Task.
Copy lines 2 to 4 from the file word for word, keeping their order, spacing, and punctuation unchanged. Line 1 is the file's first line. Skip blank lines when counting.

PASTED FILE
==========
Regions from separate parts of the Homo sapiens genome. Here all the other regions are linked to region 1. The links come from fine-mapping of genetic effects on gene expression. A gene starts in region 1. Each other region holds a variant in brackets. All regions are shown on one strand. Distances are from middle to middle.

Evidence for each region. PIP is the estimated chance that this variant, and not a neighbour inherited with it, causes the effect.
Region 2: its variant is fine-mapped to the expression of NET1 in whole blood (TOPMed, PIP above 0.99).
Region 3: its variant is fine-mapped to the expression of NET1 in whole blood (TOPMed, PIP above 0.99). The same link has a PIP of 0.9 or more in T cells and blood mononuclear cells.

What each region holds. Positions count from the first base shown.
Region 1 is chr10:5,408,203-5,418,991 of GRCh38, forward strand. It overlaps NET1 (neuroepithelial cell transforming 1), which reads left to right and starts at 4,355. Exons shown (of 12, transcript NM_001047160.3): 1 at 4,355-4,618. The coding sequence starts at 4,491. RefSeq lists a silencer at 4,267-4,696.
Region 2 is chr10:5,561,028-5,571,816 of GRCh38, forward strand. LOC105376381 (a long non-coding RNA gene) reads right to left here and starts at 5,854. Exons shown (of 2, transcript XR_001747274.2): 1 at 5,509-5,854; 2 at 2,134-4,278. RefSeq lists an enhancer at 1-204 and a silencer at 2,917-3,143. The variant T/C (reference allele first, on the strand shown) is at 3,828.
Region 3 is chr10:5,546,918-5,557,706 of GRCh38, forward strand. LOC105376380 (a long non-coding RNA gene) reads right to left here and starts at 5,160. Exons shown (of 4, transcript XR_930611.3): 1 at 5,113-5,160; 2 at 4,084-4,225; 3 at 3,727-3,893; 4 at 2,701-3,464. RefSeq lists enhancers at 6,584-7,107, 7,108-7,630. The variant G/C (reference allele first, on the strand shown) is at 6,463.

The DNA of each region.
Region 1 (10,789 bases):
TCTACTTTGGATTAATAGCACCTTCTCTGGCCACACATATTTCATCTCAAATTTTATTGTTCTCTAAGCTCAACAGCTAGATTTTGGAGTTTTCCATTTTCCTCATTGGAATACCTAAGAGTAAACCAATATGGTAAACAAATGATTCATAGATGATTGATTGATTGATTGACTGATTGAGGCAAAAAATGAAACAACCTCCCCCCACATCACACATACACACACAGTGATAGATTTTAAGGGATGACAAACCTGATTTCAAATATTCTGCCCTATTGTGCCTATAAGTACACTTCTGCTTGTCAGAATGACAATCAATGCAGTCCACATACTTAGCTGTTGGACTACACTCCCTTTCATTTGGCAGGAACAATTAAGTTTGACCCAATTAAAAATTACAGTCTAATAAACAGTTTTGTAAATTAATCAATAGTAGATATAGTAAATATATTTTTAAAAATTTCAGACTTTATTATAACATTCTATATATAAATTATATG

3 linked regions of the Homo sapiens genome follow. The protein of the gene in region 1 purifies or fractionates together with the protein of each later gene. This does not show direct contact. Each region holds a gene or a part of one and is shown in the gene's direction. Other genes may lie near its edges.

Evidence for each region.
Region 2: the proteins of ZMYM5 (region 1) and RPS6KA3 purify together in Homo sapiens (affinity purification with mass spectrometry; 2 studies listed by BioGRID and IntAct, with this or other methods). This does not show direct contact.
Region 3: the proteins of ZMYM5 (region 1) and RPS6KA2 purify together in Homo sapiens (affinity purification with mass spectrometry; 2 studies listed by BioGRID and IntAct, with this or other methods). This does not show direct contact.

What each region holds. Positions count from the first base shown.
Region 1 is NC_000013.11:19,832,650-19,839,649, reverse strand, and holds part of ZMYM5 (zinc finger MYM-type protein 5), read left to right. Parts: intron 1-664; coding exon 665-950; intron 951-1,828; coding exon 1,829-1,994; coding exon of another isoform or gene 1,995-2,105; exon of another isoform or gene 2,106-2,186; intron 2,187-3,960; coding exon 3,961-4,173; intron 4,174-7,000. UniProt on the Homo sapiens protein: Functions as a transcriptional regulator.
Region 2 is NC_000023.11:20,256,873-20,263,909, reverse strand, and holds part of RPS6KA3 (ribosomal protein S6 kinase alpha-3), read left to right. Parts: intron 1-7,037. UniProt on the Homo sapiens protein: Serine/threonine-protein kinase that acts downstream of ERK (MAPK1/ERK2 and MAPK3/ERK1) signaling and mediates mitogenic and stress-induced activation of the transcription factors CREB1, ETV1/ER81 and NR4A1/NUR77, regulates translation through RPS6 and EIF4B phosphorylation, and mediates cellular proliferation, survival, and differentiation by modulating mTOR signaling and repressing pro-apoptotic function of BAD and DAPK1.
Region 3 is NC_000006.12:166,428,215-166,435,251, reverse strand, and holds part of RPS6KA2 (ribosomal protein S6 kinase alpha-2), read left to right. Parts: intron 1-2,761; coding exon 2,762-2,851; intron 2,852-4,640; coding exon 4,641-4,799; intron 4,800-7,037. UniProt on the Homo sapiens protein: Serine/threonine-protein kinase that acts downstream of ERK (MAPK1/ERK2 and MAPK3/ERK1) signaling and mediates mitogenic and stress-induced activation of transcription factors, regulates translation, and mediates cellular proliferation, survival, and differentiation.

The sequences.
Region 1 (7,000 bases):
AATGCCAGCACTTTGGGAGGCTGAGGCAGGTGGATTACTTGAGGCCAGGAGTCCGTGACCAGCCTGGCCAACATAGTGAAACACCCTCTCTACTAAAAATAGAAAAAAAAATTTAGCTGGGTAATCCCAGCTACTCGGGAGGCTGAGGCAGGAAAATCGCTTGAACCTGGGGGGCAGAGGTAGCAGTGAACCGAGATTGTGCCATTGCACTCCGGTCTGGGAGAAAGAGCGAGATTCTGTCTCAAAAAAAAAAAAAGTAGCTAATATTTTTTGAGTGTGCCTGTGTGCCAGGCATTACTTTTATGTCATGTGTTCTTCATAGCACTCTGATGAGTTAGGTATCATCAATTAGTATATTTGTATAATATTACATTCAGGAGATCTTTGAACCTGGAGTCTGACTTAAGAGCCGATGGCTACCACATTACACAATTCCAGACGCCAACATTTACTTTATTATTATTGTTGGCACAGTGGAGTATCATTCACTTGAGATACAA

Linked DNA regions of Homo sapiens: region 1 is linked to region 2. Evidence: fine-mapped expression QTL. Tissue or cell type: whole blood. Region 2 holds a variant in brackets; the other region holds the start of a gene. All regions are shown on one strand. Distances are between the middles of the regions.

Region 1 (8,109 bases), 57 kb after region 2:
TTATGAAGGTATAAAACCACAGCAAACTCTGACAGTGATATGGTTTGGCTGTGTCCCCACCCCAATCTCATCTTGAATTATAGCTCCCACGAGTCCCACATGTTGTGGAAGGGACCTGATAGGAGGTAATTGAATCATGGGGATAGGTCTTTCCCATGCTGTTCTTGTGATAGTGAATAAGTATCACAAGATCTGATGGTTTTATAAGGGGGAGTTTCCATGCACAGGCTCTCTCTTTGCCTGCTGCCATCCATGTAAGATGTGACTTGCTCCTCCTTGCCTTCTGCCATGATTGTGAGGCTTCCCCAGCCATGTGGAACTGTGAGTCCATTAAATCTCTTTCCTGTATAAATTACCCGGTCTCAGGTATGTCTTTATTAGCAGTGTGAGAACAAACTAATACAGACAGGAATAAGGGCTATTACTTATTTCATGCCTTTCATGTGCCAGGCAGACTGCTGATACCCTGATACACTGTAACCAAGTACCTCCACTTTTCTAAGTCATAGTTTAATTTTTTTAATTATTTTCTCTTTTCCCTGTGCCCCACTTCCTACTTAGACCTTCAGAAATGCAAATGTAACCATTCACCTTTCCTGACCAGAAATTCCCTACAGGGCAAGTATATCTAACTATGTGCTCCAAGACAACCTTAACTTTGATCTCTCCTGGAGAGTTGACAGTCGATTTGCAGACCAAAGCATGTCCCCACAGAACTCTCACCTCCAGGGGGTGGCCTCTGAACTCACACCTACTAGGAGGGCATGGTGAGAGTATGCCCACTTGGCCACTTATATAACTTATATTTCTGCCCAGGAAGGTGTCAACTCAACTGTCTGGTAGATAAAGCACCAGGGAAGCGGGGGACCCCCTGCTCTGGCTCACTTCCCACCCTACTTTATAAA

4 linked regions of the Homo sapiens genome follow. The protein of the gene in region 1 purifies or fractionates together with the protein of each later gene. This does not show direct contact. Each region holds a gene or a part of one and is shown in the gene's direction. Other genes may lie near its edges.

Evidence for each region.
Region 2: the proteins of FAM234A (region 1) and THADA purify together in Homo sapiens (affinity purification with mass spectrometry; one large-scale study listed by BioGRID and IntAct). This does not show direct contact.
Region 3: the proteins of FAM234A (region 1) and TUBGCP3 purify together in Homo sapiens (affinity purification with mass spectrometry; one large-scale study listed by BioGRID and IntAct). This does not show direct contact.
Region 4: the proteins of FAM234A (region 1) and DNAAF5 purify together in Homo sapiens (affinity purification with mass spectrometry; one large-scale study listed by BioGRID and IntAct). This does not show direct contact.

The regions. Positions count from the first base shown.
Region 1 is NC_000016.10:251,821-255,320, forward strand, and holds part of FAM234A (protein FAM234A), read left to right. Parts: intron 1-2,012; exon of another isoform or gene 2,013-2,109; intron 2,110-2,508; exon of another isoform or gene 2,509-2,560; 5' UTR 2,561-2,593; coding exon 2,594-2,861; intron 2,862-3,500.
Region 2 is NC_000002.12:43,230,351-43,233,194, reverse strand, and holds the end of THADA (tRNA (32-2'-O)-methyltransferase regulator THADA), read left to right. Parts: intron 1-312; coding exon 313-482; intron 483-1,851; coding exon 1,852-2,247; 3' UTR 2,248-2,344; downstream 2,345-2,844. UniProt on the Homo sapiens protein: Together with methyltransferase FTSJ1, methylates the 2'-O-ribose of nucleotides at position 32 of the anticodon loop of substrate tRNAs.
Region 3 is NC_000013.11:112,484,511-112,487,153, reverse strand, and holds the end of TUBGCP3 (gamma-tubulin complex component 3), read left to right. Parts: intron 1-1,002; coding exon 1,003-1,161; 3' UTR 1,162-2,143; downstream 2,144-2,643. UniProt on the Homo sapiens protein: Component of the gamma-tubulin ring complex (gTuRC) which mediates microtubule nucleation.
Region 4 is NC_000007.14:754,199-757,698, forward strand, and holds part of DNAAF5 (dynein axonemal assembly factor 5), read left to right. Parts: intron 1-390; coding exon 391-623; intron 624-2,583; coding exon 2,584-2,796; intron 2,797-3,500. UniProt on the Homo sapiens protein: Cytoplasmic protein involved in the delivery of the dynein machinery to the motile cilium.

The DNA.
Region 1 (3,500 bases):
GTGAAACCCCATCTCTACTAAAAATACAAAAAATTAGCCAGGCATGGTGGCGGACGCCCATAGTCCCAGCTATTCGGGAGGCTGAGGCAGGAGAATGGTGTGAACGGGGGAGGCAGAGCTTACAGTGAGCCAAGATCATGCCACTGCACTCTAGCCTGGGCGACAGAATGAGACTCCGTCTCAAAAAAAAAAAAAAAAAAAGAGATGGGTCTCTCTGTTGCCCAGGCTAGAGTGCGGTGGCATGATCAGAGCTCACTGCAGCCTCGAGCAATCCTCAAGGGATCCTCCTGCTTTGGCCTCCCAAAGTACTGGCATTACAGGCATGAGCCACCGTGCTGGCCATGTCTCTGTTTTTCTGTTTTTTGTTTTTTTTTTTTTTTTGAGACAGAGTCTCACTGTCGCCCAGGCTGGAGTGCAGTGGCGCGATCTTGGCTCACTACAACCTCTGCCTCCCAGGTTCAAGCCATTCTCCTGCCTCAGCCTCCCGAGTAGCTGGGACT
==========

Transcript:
Evidence for each region. PIP is the estimated chance that this variant, and not a neighbour inherited with it, causes the effect.
Region 2: its variant is fine-mapped to the expression of NET1 in whole blood (TOPMed, PIP above 0.99).
Region 3: its variant is fine-mapped to the expression of NET1 in whole blood (TOPMed, PIP above 0.99). The same link has a PIP of 0.9 or more in T cells and blood mononuclear cells.